Flying SaucersFor instance, they might assert that, according to one particular witness, thirty people “saw” the UFO in question, neglecting to mention that only two people thought it represented anything at all out of the ordinary, and only one of those referred to it as a “UFO”.  Elements that only they insist are worthy of interpretation are thereby presented, while numerous counter-arguments are effectively ignored, essentially addressing the issues from a sole point of view that dismisses entirely the evidence disputing that point of view.  This is generally how the planet Venus at times magically turns into a flying saucer.  Using the same example as above, we can see that the effect is one that is essentially deceitful:  “Bob told me that thirty people saw the UFO at the very same time he saw it.  He personally told me, and I quote, ‘it was a flying saucer, and we all saw it.'”  This would ensure that their audience would absorb the “fact” that thirty witnesses saw the UFO, but would never learn that that only two of them thought it represented anything out of the ordinary, while only one of those would later actually call it a “UFO”.  This is a normal practice for the individual members of the little UFO-oriented coalition under discussion – a group typified by their adoption of all of the above qualities and ill-reasoned strategies.

The primary result of the adoption of the above qualities by those desiring to stake their claims in public in association with Robert Hastings and the cabal currently under examination that he has staked his reputation on is an oppressive one:  anyone critical of the claims being established for any case being argued by these people is forced to reinvestigate that case in its entirety, including reinterviewing all of the witnesses, reestablishing any requests for FOIA documentation, reinterpreting those documents, and then researching once again all of the issues that these individuals have merely dictated without application of the appropriate background discussions establishing their importance.  Not many people have the patience or the desire to surround themselves with such a high level of ultimately trivial matters, arguments and individuals, but it is necessary for those wanting to address this primary issue of dishonesty and profiteering that these men and women apply so liberally to the UFOlogical field of study.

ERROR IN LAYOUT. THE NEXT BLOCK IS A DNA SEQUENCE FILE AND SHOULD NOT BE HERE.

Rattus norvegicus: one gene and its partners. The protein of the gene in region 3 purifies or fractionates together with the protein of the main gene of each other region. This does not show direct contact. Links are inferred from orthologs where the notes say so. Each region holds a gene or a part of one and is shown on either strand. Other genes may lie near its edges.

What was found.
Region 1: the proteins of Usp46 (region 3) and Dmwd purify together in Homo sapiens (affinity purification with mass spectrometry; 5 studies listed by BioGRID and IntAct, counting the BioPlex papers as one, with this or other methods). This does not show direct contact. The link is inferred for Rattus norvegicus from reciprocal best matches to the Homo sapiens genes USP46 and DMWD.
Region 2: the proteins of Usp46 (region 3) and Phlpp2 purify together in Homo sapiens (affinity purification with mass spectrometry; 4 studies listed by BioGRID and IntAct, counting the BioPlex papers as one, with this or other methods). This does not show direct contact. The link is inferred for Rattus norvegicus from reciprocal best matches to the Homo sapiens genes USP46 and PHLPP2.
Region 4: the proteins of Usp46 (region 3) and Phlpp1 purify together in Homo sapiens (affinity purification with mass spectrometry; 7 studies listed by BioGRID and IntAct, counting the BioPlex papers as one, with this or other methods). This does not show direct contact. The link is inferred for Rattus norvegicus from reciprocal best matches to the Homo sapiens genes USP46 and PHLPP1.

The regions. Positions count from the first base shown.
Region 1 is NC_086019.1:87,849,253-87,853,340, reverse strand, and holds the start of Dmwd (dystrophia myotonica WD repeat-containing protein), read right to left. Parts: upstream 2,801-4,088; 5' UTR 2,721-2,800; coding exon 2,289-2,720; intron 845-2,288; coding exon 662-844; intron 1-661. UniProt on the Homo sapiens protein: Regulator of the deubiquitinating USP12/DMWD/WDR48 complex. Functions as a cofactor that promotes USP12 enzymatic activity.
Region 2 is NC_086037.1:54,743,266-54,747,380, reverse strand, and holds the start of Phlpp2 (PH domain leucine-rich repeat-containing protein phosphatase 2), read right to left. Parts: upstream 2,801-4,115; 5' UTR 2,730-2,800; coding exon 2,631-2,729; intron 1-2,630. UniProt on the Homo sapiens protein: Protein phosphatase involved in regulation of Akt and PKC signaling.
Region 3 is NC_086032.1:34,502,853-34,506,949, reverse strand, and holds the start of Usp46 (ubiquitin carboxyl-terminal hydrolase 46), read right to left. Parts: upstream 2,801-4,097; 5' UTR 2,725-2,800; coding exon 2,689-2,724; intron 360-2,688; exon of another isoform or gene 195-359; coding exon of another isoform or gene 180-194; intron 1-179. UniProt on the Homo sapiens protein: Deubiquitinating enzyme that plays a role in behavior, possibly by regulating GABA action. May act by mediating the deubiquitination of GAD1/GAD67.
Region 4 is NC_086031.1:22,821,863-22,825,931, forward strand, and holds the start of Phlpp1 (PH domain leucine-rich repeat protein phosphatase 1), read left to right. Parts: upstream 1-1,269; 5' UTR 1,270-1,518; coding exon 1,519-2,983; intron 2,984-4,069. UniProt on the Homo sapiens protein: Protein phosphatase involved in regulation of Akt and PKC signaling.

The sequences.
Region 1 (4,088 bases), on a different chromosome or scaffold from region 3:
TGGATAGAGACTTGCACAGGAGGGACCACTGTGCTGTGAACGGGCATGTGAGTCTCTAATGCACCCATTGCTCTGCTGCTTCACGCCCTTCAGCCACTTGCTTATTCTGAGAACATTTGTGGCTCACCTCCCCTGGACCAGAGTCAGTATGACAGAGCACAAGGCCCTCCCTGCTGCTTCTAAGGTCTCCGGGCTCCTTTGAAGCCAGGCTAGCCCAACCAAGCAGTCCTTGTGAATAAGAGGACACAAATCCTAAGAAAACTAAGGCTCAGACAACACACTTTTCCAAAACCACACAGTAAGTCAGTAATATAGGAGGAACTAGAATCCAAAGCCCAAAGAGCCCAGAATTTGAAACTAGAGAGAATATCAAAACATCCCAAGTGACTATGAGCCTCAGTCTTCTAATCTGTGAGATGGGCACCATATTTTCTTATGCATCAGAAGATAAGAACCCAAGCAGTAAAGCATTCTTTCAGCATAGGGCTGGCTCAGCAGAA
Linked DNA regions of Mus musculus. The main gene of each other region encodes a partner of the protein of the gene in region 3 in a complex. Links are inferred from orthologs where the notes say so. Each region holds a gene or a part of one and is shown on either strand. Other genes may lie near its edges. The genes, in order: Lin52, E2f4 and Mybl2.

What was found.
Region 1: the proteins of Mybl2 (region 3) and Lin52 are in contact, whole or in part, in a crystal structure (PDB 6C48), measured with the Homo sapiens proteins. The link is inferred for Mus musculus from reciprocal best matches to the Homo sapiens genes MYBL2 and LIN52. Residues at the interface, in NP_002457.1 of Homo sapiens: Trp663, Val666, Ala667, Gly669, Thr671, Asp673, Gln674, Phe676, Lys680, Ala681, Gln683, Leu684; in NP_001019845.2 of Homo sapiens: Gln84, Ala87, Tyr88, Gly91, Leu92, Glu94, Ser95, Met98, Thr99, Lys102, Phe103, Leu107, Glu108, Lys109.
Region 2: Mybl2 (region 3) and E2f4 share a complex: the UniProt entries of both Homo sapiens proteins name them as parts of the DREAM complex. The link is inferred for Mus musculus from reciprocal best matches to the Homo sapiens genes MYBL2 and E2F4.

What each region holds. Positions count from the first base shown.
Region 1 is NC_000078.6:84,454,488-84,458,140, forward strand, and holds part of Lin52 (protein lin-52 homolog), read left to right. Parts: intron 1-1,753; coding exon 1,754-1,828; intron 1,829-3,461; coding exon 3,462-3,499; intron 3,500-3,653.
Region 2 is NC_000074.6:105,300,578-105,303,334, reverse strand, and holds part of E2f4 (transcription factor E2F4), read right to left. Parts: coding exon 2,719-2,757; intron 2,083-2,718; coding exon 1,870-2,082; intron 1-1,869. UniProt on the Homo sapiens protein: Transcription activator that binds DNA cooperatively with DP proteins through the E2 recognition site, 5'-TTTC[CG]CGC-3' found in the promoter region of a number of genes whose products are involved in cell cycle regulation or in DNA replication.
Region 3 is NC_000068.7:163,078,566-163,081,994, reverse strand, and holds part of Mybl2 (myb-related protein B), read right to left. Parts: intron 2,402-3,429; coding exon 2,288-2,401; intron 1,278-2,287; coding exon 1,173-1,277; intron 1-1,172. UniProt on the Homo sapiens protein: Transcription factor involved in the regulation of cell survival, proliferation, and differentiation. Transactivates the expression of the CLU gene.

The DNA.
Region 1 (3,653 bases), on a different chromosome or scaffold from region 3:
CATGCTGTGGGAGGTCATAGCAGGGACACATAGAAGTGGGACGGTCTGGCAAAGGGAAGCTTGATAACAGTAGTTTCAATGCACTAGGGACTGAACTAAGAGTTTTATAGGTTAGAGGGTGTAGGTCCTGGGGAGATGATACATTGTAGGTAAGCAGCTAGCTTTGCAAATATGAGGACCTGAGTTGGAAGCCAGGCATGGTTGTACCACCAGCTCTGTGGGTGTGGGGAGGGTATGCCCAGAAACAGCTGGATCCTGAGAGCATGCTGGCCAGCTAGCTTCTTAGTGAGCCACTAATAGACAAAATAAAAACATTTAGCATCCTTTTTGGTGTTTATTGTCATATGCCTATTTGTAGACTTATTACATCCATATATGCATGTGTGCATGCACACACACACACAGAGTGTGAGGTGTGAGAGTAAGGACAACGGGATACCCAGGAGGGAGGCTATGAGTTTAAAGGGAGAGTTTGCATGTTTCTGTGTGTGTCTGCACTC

In the weeks ahead, I intend to discuss and focus on the other members of this loose coalition of UFOlogists, analyzing the extent of their reliance on the above traits and qualities, while detailing in the process exactly why their claims cannot be accepted as “facts”, and why they should not be trusted in regard to these issues.  Until then, those who believe that UFOs were sighted in conjunction with the missile failures at F.E. Warren AFB as proposed by Robert Hastings would be serving both themselves and their cause well if they simply examined such claims on the basis of credibility, rejecting anonymous sources that have little or nothing to recommend them.  UFOlogy-based investigations should not begin and end on Robert Hastings’ use of absolutely nothing to plant paranoia and fear in the hopes of eventually harvesting full disclosure.  A good rule of thumb would apply here:  if you’ve found reason to question his honesty in relation to past claims, than it would behoove you to question his honesty in relation to future claims.  It doesn’t get much simpler than that.